Cuban Fury

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Laura Clifford 
Cuban Fury

Robin Clifford 

In 1987, the UK's star salsa instructor Ron Parfait (Ian McShane, "Sexy Beast," HBO's 'Deadwood') had his hopes dashed when his protege failed to show and take the UK Salsa Championship.  Unbeknownst to him, the 13 year-old with 'fire in his heels' had been beaten by a gang of bullies and abandoned his passion, agreeing that 'salsa is for pussies.'  Twenty-five years later, the now severely out of shape Bruce Garrett (Nick Frost, "Shaun of the Dead," "The World's End") is a single industrial engineer whose closest colleague, Drew (Chris O'Dowd, "Bridesmaids," "The Sapphires"), constantly mocks him. But when they're introduced to their new American boss, the shy Julia (Rashida Jones, TV's 'Parks and Recreation'), a rivalry begins and when she's revealed to be an amateur salsa fan, Bruce must regain his "Cuban Fury."

Laura:
Comic actor Nick Frost harbored an idea for a number of years before pitching it in a late night drunken email to his long time producer.  Unfortunately she ran with it.  "Cuban Fury" is entirely based on the concept that Frost dancing in Cuban heels and sequined shirts is funny.  It's padded out with a string of worn out cliches (Misconstrued homosexuality? Check.  The cad vs. the schlubby nice guy?  Check.) by television writer Jon Brown and given lackluster direction by James Griffiths, also stumbling onto the big screen.  It speaks volumes that the film's funniest moment is a scowling Simon Pegg in a few second long parking lot cameo.

Bruce spends his down time with his horndog married mate Gary (Rory Kinnear, "Skyfall") or visiting his cocktail waitress sister and former dance partner Sam (Olivia Colman, "Tyrannosaur," BBCA's 'Broadchurch').  At work, he harassed by reception over his collapsible bicycle and taunted by Drew, who's got his knives out for the introduction of their new boss.  When Julia turns out to be a babe, Drew quickly changes his tune, but while Bruce has a clickable moment with her, he knows she's out of his league.  After she hits him with her car, though, he discovers her love of salsa and thinks he may have a fighting chance, so he hunts down Parfait to get his Latin mojo back.  The old instructor's fallen on hard times since he lost his chance those many years ago so he's not about to make things easy, pitting the rusty Bruce against a real firecracker.  Humbled, Bruce goes back to square one and picks up an unlikely champion in flamboyantly gay student Bejan (Kayvan Novak, "Syriana," "Four Lions").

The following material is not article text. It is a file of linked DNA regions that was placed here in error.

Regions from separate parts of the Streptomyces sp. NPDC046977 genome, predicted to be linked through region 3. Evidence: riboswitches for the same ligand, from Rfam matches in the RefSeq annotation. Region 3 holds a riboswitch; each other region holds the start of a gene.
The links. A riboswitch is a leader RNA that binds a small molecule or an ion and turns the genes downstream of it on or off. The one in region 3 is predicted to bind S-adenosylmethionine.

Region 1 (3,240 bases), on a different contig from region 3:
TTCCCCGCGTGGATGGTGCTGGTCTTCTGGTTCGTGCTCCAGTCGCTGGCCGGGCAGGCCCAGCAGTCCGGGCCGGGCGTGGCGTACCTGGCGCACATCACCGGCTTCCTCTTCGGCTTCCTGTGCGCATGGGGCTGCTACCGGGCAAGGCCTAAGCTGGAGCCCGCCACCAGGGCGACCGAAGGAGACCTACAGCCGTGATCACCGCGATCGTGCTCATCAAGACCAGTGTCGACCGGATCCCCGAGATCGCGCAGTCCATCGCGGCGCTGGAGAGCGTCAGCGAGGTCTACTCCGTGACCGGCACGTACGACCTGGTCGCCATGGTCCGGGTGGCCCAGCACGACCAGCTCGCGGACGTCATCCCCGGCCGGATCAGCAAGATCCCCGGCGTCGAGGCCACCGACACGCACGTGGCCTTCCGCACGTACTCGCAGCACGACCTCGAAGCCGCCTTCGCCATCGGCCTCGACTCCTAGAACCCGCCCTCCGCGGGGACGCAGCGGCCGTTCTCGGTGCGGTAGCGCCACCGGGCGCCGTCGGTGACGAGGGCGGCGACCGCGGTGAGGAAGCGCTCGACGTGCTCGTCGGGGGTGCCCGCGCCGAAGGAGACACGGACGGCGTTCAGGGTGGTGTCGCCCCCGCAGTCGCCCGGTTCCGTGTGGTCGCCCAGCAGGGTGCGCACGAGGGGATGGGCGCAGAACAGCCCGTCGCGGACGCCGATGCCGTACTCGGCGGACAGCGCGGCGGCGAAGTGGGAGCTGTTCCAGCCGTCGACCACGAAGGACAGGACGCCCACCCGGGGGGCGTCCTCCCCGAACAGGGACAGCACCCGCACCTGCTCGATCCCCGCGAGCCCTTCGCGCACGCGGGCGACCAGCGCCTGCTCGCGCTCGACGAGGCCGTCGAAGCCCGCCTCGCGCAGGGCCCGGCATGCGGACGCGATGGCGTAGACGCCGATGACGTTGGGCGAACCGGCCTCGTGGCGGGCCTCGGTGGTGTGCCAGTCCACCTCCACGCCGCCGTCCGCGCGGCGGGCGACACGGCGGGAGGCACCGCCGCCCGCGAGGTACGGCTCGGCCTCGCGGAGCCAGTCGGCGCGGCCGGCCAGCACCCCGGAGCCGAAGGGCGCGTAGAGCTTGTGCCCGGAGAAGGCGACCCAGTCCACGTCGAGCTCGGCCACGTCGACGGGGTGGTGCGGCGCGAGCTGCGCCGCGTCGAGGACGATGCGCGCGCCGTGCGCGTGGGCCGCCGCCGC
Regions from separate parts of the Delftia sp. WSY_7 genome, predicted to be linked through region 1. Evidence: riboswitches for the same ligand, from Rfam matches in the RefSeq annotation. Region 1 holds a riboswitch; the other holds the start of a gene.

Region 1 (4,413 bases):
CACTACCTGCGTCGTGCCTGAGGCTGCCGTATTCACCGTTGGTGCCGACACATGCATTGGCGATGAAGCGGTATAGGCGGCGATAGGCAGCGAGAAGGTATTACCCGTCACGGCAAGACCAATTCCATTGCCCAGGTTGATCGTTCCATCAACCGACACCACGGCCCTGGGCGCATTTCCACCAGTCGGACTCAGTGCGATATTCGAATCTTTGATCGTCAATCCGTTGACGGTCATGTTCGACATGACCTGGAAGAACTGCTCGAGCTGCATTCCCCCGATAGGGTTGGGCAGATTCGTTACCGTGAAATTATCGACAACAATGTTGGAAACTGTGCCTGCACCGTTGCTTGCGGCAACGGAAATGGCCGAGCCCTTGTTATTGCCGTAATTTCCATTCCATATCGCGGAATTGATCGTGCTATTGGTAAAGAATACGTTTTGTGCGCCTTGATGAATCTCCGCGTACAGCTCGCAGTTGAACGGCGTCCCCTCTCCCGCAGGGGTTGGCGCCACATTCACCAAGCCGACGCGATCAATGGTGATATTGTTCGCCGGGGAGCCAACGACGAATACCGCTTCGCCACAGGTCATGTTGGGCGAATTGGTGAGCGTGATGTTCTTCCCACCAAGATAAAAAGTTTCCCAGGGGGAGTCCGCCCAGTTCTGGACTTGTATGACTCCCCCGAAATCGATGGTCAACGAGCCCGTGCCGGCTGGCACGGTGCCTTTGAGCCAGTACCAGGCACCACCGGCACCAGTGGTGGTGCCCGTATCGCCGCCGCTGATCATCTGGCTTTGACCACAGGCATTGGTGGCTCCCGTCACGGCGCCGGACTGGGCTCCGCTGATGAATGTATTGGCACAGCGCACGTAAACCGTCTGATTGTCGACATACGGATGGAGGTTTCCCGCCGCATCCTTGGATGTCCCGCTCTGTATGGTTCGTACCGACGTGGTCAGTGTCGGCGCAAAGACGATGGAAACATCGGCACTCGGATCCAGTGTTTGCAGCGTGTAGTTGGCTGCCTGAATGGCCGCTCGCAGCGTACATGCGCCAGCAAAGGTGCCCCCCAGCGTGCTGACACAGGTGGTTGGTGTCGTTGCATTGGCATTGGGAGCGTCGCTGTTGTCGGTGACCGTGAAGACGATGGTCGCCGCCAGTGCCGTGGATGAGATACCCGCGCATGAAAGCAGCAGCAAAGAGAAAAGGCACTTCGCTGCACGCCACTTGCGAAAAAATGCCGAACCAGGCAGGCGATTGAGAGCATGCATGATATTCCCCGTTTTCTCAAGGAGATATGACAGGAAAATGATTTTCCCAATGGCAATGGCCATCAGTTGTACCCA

With bits and pieces from better movies like "Shall We Dance?" and "Roxanne," "Cuban Fury" proceeds with Frost in baggy shorts, black socks and heeled dance shoes as the height of comic invention. Frost has always been likable and is adept with physical comedy, but cinematographer Dick Pope ("Happy-Go-Lucky") does meat and potatoes work here, doing little to hide the fact that Frost is not, in fact, a better than or even average dancer.  Jones, also likable, merely recycles Ann Perkins and O'Dowd's funny goes missing when cast as a bad guy.  McShane's a bright spot in a dim project, but Novak's an unintelligible cartoon and Kinnear's only around to mistake him for his best friend's new lover.

"Cuban Fury" is like a new sitcom with a great cast that's so badly conceived and executed it's yanked after two episodes.  Only the genuine sweetness between Frost and Jones and McShane's wacky casting make this film remotely bearable.

D+

Robin:
Robin did not see this film.
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